Discussion in '"Boat Anchor" & Classic Equipment' started by AG5LS, Feb 27, 2018.
Insert cursory 'Ogre' line "NERDS!" here...
AXN: "You cannot have determined the velocity without knowing the attributes of the CG and SG alignment, distance of the CG to SG, distance of SG to virtual cathode, and distance to plate from the center of the virtual cathode. All affect electron velocity."
And your calculations show what electron velocities under static and dynamic conditions for simple Tetrodes and "Beam-Forming" Tetrodes? You brought up the topic of electron velocities so I thought you may have some technical information based on tube physics.
AXN: "There are no specifications in any data sheets that provide velocity measurements under the varying conditions or even static conditions."
Of course not, you have to know something about vacuum tube and electron physics and you have to take the mathematical expressions and program them into a scientific programming language.
For the heating calculations, I actually measured tube dimensions to within 0.5mm. Where are your measurements and calculations?
See post #79 where QAA gave some excellent online references and downloads to which I referenced earlier. I actually have in my possession those texts in hardcover.
AXN: "Tubes like the 12DK6, 6BZ6, and most other small signal tubes using class A mode will have beam forming plates to keep the stream away from the grid mounting posts --- and no suppressor grid because they don't need them --- the plate never drops near the screen voltage."
Sorry, Your response here is simply techno-speak fodder.
AXN: "suggested reading: "Electronic and Radio Engineering" Terman fourth edition. Let me know if you need a copy, it's a classic. I have two left in hard cover."
I have three editions, which chapter and or page might you be referring to?
And for the third time: Who were these RCA tube engineers who supposedly gave you this "inside" information?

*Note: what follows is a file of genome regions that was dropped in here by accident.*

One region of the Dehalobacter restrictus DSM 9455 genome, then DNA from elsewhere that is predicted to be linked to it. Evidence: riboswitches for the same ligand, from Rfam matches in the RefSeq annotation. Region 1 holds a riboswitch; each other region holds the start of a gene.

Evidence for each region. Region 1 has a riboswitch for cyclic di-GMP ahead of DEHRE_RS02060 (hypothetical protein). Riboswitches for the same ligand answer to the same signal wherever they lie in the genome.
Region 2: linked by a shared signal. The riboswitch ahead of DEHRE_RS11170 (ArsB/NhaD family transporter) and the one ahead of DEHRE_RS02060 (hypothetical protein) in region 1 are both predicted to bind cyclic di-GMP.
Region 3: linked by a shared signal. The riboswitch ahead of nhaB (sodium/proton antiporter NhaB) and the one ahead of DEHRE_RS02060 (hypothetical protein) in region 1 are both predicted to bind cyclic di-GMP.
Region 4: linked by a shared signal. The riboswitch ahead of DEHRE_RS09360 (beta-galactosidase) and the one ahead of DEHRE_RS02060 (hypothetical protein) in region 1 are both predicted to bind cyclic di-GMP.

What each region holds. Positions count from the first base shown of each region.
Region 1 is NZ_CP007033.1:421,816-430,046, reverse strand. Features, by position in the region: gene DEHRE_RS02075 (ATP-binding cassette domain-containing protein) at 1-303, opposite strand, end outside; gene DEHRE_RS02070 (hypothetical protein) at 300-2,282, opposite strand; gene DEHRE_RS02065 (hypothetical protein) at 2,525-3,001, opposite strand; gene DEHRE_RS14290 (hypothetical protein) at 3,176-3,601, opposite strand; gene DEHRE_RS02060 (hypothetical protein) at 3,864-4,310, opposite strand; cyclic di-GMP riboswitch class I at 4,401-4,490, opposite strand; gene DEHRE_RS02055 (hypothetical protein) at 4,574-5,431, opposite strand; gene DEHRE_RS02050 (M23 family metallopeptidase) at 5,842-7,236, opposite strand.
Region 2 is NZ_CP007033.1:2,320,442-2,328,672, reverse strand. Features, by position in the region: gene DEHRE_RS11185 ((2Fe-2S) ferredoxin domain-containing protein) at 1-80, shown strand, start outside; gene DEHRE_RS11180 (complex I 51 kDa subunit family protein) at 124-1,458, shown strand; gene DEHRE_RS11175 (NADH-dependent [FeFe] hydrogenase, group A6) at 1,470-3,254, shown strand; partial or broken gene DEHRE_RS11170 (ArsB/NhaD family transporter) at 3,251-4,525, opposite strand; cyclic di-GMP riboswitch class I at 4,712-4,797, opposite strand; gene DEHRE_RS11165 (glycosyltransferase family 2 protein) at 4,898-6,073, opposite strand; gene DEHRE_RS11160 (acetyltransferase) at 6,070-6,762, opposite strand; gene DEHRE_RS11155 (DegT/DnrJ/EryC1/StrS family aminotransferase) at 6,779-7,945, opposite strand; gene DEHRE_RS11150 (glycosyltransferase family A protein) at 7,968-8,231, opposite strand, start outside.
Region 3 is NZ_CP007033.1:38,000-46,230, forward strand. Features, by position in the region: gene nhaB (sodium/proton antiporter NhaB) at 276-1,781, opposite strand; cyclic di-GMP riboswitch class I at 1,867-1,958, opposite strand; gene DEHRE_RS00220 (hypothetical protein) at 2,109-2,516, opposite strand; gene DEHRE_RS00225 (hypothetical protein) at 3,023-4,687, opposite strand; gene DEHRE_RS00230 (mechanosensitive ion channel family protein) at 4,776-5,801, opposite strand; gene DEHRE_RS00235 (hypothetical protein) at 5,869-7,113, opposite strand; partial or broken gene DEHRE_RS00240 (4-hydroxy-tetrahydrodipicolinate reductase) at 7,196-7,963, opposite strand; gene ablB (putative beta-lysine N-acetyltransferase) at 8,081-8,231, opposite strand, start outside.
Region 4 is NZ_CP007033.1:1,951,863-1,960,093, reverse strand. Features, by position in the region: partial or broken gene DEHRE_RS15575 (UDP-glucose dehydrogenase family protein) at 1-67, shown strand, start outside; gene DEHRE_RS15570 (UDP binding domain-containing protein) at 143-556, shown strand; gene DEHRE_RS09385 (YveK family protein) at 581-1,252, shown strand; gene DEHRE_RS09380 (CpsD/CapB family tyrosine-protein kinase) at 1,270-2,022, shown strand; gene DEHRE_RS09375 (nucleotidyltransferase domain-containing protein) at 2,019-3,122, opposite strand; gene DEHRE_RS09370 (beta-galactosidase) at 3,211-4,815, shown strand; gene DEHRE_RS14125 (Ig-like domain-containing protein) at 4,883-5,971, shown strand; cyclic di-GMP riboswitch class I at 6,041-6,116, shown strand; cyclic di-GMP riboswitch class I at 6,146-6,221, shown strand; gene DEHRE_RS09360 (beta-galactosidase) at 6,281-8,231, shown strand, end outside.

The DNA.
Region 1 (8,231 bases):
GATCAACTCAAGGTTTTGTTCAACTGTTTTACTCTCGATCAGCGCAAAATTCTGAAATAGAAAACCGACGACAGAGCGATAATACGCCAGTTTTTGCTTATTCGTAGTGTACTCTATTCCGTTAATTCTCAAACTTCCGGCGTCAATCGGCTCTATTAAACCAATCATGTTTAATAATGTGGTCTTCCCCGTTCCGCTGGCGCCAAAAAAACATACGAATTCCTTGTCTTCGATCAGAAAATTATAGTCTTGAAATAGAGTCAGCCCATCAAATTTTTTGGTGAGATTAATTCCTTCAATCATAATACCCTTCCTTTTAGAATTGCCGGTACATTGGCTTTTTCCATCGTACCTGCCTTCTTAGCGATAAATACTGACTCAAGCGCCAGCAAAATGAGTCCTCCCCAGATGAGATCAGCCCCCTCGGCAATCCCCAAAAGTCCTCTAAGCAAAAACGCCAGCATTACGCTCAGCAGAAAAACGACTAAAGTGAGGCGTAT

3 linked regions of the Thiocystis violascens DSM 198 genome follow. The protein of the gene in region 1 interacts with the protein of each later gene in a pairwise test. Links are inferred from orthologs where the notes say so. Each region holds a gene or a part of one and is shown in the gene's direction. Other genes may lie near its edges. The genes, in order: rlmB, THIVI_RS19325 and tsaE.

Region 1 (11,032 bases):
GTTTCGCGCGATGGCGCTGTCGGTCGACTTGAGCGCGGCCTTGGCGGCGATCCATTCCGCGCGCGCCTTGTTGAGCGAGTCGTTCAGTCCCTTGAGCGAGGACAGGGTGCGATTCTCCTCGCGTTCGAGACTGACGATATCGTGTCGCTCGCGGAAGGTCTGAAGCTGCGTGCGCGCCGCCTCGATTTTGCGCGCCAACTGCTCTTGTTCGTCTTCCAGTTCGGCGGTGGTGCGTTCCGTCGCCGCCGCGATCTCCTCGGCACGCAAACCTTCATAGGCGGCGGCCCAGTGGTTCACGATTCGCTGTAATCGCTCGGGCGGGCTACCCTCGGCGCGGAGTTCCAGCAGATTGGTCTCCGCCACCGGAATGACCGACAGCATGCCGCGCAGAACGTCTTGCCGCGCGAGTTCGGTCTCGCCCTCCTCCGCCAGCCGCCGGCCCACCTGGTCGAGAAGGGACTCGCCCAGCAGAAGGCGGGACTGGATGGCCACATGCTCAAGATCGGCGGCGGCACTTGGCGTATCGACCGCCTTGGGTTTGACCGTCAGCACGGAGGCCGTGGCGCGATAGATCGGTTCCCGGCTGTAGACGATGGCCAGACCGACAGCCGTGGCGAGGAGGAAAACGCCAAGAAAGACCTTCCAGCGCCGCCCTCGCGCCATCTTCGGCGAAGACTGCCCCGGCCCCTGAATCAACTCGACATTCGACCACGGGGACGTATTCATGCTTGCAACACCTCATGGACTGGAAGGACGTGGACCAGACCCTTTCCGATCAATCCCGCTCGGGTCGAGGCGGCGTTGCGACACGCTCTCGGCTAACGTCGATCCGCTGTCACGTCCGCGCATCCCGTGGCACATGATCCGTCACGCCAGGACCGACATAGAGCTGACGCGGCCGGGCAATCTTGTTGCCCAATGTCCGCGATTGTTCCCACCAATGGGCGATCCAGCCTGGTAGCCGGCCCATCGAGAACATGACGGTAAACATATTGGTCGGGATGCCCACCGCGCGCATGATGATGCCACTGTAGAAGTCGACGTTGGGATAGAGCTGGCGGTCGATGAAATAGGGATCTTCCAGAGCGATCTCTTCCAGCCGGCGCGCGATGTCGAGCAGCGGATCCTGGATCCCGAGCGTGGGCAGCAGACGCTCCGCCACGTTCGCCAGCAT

You have read those books and you have nothing to add regarding he architecture of beam type tubes?
I have provided a link to free downloads of those books to anyone interested in the topic.
Recommend you re-study and re-read, "Electronic and Radio Engineering," Frederick Emmons Terman (Editor), Chapter 6, starting with Page 169, McGraw-Hill, Fourth Edition, for a good overview of electron emission and the different tube types, particularly Section 6-9 and 6-10 regarding Screen Grid Tetrodes and Beam Tubes, because it appears you have a somewhat distorted view of both the Physics and Architecture of these tubes.
Again for the fourth time: Who were these RCA tube engineers who supposedly gave you this "inside" information?
I find it difficult to have technical discussions with you. You develop bizarre theories (e.g. your concepts that Heathkit engineers had no idea how to select/design inductors for the SR2000; per your website) and your 2/1 variation claim. You toss in irrelevant trivia, e.g. number of "beams" in the tube. You use odd/non-standard nomenclature/symbols e.g. 2/1 vice 2:1. You constantly move the goal lines or redefine statements you previously made. sigh.
-I don't believe in conspiracy theories.